4. Bring a map. Like an actual real paper map. AAA members can get them free at local offices. (And if you're on a road trip, a AAA membership can be indispensable.). State tourism departments also often will send you free maps and all kinds of pamphlets about various attractions in their states. In North Carolina, the tourism department will send you an entire travel package for free. Older kids can follow along with your progress on their own map, even highlighting the route as you move along. For younger kids, before the trip, take out your highlighter and map and highlight the route that you'll take. If you're going through several states, use a different color for each state. Highlight any hotels or destinations that you'll stop at along the way. Talk about the map during the drive. As you cross a state border, tell your child to look for the "green route," for instance.
5. Play highway games. Sure, there's the ABC game where you find the letters in order on road signs or license plates. We also like to play I Spy and 20 Questions, where one person thinks of a person, place or thing and the rest of the car can ask 20 questions to figure it out. But the internet is full of many, many more ideas. I love these suggestions on PBS Parents. KidsHealth has some road trip boredom busters. TravelHacker has more.
6. Listen to audio books on CD. One of my kids gets car sick, so reading books is out of the question for her. We have found that listening to books on CD is a great way to pass the time. We started with picture books. "The Runaway Pancake," by writer and actor John Lithgow, is a big hit. Now that my younger daughter is five, we've progressed to chapter books. The Junie B. Jones series by Barbara Park has us all laughing out loud, even if we've read or listened to them a half dozen times before.
7. Don't forget a surprise bag. I always pack a big bag of surprises. There's nothing fancy inside the bag other than little items wrapped up in wrapping paper or the Sunday comics. Sometimes the surprises are a new box of crayons or a book picked up at a used bookstore or consignment sale. Other times, I'll actually wrap up an old toy or game that hasn't gotten a lot of use. There's always a big scene and some laughs when one of my kids unwraps her gift to reveal something that's already hers. I find that these are especially helpful when my husband isn't with us and I'm not able to hang in the back seat with the kids.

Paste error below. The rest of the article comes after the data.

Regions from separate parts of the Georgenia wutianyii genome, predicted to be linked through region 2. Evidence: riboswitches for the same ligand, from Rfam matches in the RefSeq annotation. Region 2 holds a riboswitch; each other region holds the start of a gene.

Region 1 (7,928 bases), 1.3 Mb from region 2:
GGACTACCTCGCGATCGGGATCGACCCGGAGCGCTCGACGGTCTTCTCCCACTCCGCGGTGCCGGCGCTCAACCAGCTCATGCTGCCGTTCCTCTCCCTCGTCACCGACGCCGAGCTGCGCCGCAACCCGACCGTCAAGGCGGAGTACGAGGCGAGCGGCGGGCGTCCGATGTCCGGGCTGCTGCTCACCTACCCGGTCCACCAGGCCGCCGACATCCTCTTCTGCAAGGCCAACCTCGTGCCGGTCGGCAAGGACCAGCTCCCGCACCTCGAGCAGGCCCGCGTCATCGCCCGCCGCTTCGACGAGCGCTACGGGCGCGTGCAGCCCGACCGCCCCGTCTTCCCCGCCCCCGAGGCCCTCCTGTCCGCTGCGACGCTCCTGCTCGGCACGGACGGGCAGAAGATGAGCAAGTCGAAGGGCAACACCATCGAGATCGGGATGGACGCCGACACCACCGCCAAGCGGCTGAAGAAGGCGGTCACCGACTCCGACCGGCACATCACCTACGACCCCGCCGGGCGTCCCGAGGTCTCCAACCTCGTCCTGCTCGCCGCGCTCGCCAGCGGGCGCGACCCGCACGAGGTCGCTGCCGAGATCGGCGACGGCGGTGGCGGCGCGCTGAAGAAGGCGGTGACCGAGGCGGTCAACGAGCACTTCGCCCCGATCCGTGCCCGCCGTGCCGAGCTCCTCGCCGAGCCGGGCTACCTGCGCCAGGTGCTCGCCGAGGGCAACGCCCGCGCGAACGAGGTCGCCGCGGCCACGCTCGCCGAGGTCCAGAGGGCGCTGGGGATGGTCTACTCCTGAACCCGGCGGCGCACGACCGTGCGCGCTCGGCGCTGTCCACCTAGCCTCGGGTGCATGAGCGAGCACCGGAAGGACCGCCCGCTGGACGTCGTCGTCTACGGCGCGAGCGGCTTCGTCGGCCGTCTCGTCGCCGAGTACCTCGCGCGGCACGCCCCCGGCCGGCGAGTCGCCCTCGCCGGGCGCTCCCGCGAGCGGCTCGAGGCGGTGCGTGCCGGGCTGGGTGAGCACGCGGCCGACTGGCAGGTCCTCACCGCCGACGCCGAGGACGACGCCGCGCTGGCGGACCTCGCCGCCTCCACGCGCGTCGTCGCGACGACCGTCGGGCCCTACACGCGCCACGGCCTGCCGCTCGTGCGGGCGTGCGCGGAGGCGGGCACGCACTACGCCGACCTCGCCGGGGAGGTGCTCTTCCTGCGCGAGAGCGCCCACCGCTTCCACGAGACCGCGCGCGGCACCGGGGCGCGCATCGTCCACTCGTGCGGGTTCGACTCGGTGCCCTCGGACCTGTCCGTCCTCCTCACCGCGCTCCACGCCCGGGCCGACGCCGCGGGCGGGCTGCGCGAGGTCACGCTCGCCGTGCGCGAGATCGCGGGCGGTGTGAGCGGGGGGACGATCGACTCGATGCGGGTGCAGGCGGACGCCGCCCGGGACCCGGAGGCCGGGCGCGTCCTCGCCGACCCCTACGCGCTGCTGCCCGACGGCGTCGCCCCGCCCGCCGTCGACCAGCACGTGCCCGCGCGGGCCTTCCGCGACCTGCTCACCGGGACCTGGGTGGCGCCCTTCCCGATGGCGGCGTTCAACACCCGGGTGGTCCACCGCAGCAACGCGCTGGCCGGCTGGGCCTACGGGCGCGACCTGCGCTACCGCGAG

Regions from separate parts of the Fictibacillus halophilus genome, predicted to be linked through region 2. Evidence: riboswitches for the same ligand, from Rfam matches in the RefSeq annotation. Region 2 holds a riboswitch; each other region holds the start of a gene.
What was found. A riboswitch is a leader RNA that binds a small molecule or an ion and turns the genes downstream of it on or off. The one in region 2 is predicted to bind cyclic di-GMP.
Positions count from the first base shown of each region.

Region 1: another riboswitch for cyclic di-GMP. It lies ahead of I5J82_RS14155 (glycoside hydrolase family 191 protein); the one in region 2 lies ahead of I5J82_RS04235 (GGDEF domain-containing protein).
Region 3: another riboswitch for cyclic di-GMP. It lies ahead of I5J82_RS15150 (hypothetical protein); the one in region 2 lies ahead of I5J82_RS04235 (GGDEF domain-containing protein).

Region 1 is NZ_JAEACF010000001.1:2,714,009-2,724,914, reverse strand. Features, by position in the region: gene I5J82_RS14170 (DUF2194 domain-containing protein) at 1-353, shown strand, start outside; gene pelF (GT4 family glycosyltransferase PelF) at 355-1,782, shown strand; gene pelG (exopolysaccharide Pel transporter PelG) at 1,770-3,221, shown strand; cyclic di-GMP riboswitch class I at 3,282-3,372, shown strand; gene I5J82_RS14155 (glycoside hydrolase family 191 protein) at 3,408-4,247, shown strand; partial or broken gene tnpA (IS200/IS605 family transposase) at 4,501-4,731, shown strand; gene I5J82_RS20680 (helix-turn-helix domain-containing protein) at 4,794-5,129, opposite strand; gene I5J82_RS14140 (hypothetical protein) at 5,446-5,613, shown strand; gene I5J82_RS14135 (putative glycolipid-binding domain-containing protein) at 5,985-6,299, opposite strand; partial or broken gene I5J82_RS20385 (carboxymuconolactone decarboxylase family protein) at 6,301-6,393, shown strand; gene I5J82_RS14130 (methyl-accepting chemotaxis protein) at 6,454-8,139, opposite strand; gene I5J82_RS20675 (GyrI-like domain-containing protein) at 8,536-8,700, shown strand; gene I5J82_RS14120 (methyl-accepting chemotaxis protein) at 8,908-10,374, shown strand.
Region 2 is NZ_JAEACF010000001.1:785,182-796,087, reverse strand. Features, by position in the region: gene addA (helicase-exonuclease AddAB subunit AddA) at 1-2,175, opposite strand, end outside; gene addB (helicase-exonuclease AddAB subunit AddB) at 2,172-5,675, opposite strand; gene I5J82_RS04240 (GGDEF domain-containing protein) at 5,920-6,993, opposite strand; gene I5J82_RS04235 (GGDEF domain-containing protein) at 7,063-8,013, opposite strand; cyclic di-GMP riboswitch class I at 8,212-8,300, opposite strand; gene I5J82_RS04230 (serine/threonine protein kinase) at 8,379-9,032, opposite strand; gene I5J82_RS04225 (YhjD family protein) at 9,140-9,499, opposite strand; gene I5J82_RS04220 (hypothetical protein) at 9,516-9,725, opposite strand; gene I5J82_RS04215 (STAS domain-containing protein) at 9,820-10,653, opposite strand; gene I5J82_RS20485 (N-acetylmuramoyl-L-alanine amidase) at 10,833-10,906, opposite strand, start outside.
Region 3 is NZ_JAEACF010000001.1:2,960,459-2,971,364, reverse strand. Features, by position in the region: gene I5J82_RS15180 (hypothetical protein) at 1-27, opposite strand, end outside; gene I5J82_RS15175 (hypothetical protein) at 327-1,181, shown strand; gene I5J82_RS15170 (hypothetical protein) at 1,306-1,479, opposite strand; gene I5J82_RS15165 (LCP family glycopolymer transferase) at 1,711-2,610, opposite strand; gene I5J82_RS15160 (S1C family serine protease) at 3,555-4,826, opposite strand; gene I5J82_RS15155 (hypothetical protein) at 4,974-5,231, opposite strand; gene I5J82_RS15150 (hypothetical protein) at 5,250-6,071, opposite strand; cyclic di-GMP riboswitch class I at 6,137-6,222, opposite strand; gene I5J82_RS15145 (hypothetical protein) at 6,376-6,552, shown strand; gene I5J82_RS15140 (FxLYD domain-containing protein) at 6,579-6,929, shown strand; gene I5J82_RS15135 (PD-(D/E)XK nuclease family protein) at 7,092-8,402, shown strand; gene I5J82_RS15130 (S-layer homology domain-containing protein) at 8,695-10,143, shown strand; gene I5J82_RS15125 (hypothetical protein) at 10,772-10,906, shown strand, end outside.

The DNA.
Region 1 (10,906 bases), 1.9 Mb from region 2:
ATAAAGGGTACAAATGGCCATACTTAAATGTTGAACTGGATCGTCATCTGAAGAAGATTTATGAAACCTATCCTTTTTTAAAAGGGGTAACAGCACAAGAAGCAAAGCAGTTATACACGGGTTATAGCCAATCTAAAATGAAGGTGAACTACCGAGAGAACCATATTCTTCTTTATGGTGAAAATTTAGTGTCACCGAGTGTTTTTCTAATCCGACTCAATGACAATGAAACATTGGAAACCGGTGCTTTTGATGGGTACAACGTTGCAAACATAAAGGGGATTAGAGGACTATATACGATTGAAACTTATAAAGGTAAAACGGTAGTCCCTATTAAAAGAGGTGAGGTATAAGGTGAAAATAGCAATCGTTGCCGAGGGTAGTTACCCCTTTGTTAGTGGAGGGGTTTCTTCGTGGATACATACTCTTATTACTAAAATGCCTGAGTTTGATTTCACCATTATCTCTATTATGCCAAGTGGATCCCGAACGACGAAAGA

8. Hang in the back seat with the kids. I know this isn't going to work if you're the only driver, but if another adult is along for the ride and there's room, spend a little bit of time in the back with the kids. I find it heads off the potential for sibling squabbles. I'm able to read to my little one, for instance, as my older daughter does her own thing. We also play games together and just talk and laugh. I love those moments.
9. Let everybody have their own music hour: I've been on those road trips where we've listened to the same exact CD of kids music for four hours in a row. Not anymore. Let each family member pick out their own favorite tunes. Then, put together a schedule when each family member gets to control the music.
10. Take a deep breath. These are tried and true road trip strategies, but that doesn't mean it's going to be all rainbows and kittens during your 12-hour trip to grandma's house. Indeed, despite all this and more, there are certainly some stern words, skirmishes and unhappiness on most any road trip - as you'll find on most any day. Some days, I just let it go after yelling "simmer down back there!" Other days, we stop, stretch our legs and get an ice cream cone.